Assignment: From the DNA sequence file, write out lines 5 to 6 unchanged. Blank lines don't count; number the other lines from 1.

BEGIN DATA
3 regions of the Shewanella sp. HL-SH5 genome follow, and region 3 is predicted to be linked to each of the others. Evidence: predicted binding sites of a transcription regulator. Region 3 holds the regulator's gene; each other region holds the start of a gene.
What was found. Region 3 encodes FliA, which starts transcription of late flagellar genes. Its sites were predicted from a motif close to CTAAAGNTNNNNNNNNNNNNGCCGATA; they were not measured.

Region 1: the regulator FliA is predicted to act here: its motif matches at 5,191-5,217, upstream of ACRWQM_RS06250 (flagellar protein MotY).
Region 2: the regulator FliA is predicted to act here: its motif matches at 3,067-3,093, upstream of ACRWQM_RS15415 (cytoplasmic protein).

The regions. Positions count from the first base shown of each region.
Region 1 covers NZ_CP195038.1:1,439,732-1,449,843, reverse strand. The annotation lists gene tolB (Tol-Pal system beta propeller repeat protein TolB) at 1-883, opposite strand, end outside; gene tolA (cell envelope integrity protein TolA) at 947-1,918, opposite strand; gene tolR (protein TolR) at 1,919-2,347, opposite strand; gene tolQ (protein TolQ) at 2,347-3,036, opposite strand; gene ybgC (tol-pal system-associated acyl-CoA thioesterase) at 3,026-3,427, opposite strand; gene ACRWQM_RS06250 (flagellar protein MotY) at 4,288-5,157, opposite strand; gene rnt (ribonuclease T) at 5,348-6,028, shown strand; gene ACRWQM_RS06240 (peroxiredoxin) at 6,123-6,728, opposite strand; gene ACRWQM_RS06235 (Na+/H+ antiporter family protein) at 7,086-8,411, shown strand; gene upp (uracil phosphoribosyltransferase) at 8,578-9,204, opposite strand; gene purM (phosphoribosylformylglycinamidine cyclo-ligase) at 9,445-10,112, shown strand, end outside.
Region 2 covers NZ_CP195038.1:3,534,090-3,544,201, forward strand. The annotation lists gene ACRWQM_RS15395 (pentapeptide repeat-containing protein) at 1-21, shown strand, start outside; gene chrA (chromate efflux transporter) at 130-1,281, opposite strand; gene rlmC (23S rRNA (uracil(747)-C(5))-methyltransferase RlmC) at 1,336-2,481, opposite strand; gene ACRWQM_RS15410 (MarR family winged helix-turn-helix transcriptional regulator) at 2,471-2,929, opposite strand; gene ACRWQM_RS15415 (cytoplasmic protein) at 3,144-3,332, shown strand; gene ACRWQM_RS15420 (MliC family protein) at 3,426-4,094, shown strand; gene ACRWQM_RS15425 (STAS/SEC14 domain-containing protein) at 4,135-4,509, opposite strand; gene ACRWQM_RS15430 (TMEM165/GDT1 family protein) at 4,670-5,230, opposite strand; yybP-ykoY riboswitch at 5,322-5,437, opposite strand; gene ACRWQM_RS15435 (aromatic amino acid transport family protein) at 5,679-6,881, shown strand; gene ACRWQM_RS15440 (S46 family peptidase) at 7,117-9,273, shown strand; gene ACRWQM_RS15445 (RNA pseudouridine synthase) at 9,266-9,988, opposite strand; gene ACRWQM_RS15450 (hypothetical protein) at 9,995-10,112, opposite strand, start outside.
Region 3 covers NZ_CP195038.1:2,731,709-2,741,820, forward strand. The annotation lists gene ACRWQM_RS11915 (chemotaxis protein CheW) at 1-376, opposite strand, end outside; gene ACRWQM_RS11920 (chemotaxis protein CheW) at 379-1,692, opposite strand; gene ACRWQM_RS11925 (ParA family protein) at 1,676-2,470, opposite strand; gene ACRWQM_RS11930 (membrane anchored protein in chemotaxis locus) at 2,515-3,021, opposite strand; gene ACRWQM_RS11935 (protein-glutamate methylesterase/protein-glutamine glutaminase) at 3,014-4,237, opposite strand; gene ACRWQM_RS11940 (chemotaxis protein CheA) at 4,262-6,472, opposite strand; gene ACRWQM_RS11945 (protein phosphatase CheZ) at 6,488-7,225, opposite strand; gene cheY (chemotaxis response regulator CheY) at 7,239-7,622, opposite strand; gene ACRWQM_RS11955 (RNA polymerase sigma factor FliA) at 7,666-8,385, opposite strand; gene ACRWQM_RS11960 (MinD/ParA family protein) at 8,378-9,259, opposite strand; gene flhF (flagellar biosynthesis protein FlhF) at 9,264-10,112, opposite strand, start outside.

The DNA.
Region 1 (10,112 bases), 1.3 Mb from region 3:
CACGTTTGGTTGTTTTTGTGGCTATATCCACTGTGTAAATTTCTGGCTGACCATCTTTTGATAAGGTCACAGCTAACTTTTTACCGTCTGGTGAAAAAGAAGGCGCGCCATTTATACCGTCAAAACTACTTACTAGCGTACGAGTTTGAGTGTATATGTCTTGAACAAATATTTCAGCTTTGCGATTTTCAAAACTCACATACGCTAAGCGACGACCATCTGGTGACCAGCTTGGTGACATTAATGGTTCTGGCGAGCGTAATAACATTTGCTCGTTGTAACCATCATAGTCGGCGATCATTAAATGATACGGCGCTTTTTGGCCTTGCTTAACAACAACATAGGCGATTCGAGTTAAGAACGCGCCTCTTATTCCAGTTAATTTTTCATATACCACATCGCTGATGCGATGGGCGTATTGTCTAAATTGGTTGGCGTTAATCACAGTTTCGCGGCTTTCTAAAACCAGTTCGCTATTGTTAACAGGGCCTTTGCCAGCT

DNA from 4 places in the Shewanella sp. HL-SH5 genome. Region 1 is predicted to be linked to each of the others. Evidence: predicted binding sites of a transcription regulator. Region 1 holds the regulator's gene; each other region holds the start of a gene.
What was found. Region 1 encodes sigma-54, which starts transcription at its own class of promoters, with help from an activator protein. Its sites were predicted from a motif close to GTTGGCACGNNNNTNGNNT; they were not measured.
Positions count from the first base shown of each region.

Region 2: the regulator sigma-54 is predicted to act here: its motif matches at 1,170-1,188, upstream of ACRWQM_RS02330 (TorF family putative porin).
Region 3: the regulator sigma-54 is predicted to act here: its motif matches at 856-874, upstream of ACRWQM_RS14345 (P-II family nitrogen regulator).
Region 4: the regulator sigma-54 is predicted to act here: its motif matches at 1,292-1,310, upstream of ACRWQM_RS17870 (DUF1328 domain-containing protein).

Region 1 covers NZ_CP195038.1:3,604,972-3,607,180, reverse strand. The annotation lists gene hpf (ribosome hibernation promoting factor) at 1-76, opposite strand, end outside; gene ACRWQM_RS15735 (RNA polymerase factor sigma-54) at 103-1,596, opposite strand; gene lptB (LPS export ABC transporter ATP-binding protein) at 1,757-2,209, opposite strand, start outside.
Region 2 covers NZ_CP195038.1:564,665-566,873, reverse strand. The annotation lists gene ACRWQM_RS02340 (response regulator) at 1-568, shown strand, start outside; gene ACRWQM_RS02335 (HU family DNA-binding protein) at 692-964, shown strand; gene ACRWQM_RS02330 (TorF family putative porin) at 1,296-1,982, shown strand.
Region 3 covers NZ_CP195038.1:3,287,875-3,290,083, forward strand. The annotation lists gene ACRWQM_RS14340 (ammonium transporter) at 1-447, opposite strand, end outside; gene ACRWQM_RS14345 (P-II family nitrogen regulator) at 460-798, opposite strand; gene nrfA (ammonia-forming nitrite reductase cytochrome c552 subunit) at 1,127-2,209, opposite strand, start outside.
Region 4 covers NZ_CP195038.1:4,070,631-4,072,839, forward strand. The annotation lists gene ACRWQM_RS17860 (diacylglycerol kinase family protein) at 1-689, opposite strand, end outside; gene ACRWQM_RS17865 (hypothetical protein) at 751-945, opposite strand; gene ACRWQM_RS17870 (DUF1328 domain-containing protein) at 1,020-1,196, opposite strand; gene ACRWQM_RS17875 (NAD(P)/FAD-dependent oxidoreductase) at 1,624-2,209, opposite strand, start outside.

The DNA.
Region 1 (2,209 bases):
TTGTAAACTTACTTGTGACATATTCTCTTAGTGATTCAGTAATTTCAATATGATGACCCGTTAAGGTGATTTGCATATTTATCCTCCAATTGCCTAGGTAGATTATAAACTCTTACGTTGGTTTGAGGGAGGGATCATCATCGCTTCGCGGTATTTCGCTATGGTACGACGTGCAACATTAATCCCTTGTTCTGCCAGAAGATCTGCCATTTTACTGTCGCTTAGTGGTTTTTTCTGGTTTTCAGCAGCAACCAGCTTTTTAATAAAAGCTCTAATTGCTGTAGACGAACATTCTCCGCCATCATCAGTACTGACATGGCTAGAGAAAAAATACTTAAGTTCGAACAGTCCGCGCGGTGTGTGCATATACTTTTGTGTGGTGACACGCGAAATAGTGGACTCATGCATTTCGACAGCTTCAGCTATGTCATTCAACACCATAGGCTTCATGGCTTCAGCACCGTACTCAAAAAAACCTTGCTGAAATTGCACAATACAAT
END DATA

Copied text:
The regions. Positions count from the first base shown of each region.
Region 1 covers NZ_CP195038.1:1,439,732-1,449,843, reverse strand. The annotation lists gene tolB (Tol-Pal system beta propeller repeat protein TolB) at 1-883, opposite strand, end outside; gene tolA (cell envelope integrity protein TolA) at 947-1,918, opposite strand; gene tolR (protein TolR) at 1,919-2,347, opposite strand; gene tolQ (protein TolQ) at 2,347-3,036, opposite strand; gene ybgC (tol-pal system-associated acyl-CoA thioesterase) at 3,026-3,427, opposite strand; gene ACRWQM_RS06250 (flagellar protein MotY) at 4,288-5,157, opposite strand; gene rnt (ribonuclease T) at 5,348-6,028, shown strand; gene ACRWQM_RS06240 (peroxiredoxin) at 6,123-6,728, opposite strand; gene ACRWQM_RS06235 (Na+/H+ antiporter family protein) at 7,086-8,411, shown strand; gene upp (uracil phosphoribosyltransferase) at 8,578-9,204, opposite strand; gene purM (phosphoribosylformylglycinamidine cyclo-ligase) at 9,445-10,112, shown strand, end outside.